BOOK: In That Part Was True by Deborah McKinlay, Eve Petworth, a divorced British mother in her 40s, writes a fan letter to American novelist Jackson Cooper, praising his description of a ripe, juicy peach.
"The scene where Harry Gordon eats the peach ('leaning over and holding back his green silk tie with one arm while the juice christened the shirt cuff of the other') introduced a moment of summer into a watery English day," she says. "And it reminded me, as well, of the almost decadent pleasure that comes with eating fully matured fruit — sadly, a rarity."
Cooper responds and thereby initiates an increasingly intimate exchange of letters between the two, who share a love of well-prepared comfort food, such as lavender scones and homemade marmalade. The famous author gently shifts attention away from his writing and toward Eve, while coyly revealing more about himself. "I am better at cooking than I am at most anything else," he says, downplaying the skills that have made him a famous author of detective fiction. "At writing I can cross the finish line well enough, but not in any particular style. And with people, I have a tendency to trip at the first hurdle."
He shares with Eve his favorite recipes, including one for Granny Cooper's Peanut Cookies. Eve responds in kind with a recipe for her Grandmother's Christmas Cake. Eve describes her anxiety attacks and ruminates on her troubled relationship with her daughter, who is about to be married. Cooper confesses to struggles both with writer's block and a difficult ex-wife. Soon, these two strangers, separated by the Atlantic Ocean, are enjoying a friendship as satisfying in its warmth and intimacy as a steamy affair.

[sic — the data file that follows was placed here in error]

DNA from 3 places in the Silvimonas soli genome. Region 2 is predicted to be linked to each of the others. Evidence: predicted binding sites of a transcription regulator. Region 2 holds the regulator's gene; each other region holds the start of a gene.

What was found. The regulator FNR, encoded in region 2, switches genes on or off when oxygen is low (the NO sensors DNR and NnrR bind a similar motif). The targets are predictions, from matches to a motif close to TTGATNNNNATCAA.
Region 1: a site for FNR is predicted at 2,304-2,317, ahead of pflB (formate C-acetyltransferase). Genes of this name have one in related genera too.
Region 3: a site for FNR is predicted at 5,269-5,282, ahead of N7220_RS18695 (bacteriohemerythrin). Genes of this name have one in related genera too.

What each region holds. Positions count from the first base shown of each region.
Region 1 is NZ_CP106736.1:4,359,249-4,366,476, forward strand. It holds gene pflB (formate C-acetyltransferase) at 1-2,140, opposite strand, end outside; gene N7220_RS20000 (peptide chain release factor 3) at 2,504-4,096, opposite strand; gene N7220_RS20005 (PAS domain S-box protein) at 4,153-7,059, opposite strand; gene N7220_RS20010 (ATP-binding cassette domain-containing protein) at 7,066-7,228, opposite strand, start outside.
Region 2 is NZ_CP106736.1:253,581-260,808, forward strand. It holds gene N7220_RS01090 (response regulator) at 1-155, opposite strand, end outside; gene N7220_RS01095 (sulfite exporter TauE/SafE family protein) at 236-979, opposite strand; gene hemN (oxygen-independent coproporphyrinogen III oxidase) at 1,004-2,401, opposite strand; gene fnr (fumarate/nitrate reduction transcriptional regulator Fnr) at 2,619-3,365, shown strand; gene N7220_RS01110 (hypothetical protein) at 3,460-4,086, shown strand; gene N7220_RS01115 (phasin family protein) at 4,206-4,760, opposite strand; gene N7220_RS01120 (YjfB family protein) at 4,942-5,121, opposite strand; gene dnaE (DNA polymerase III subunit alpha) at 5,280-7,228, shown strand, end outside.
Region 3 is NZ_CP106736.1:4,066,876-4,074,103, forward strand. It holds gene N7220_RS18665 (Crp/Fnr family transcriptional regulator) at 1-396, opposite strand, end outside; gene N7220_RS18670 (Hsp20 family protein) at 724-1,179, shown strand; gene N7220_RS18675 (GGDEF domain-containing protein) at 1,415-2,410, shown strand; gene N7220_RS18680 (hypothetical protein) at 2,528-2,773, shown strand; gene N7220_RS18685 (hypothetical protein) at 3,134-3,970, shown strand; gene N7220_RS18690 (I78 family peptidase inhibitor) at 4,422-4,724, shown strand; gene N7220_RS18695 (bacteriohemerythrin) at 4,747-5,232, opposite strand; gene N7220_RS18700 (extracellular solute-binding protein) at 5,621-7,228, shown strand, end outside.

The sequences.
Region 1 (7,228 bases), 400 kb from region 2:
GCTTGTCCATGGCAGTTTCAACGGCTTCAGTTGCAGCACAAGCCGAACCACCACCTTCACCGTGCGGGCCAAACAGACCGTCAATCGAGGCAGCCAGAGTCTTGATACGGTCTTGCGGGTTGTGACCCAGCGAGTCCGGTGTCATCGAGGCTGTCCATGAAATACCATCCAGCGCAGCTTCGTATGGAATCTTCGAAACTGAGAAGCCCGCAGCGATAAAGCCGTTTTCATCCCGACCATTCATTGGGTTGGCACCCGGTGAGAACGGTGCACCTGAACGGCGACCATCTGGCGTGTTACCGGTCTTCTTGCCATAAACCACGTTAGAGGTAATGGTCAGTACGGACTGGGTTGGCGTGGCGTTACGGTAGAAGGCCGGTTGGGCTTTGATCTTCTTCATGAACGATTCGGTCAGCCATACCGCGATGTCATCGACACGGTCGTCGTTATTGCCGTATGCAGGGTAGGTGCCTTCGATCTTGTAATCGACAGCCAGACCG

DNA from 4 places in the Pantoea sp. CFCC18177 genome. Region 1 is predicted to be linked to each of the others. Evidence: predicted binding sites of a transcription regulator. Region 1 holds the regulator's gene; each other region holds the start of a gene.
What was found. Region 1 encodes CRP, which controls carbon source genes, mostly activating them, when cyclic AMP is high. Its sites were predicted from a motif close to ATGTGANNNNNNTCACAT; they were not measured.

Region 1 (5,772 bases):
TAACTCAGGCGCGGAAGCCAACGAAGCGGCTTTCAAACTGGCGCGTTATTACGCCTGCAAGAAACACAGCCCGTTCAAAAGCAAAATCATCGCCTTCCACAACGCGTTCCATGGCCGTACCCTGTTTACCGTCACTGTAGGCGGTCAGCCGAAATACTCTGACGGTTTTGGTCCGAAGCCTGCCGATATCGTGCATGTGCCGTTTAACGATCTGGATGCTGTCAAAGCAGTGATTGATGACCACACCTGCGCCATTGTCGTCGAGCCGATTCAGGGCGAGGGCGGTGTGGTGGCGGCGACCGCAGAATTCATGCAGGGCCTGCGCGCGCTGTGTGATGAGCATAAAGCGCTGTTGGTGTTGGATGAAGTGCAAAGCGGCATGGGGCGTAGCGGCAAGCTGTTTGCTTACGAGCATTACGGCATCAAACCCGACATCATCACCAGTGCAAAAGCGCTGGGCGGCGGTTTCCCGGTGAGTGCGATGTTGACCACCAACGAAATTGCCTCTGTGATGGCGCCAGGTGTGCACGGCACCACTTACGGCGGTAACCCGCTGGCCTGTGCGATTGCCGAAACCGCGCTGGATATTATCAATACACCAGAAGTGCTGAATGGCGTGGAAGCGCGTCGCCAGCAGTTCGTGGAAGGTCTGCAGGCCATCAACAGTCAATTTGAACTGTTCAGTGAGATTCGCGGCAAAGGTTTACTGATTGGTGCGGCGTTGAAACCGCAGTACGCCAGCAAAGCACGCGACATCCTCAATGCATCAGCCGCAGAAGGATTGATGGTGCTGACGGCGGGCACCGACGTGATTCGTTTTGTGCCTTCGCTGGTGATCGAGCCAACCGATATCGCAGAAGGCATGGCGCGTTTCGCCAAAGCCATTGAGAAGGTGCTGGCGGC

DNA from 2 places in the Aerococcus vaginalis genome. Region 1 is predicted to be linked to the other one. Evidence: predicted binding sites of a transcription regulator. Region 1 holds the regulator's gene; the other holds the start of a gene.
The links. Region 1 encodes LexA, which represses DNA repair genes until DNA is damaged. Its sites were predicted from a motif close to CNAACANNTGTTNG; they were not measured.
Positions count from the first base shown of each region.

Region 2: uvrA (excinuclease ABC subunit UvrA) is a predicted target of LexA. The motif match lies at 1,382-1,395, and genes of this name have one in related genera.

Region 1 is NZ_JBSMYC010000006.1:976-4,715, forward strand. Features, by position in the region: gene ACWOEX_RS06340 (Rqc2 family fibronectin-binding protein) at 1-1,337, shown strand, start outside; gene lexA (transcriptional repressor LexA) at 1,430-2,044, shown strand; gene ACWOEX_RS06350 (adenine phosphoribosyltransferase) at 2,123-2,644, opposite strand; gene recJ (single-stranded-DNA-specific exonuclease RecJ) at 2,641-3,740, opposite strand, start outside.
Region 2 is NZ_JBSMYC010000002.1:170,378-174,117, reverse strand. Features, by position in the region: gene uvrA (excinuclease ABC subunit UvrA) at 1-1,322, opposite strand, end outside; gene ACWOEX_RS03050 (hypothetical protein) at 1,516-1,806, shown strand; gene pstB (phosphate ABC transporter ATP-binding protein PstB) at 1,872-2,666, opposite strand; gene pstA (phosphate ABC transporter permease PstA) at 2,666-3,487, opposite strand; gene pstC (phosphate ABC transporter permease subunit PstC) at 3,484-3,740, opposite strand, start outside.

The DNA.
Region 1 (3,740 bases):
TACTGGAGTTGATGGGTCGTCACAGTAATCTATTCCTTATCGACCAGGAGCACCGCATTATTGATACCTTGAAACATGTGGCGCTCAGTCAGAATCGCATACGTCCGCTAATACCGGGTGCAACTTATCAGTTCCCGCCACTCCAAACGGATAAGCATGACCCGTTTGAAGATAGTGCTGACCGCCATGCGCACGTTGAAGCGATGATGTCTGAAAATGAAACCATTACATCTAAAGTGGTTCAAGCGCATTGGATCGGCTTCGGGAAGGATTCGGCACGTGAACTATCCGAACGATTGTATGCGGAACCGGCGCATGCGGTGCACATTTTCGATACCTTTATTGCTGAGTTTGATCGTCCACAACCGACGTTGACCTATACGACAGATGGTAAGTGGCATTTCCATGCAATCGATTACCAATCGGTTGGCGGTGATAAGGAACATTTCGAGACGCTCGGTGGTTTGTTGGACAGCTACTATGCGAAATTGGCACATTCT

WHY READ? That Part Was True can be considered romantic, in its own way, but it is definitely not a typical romance. "I set out to write about loneliness and isolation and the way that friendship can be found in surprising places," British author McKinlay said in an online interview. "I needed some bond that could grow between people who, on the surface, had little in common." Her book, then, is less about romance and sex than it is a tribute to the quiet pleasures of sharing little confessions with a kindred spirit (although the author keeps the reader wondering throughout if the two correspondents will meet in Paris). The book is being made into a film by BBC Films, possibly because a similar tale, 84 Charing Cross Road, by Helene Hanff, did so well when it made the leap from page to screen.
MAKE IT: Because food plays such a large role in the lives of Eve and Jackson, and the exchange of family recipes amounts to a gesture of trust and mutual appreciation, a discussion of the book would benefit from a taste of Granny Cooper's Peanut Cookies, with the peanuts roasted just as granny preferred them, according to her grandson.
Tom Valeo, Times correspondent
Read & Feed is a monthly column in Taste that matches possible book club selections with food to serve at meetings. If you have suggestions, send an email to [email protected] Put BOOK FOOD in the subject line.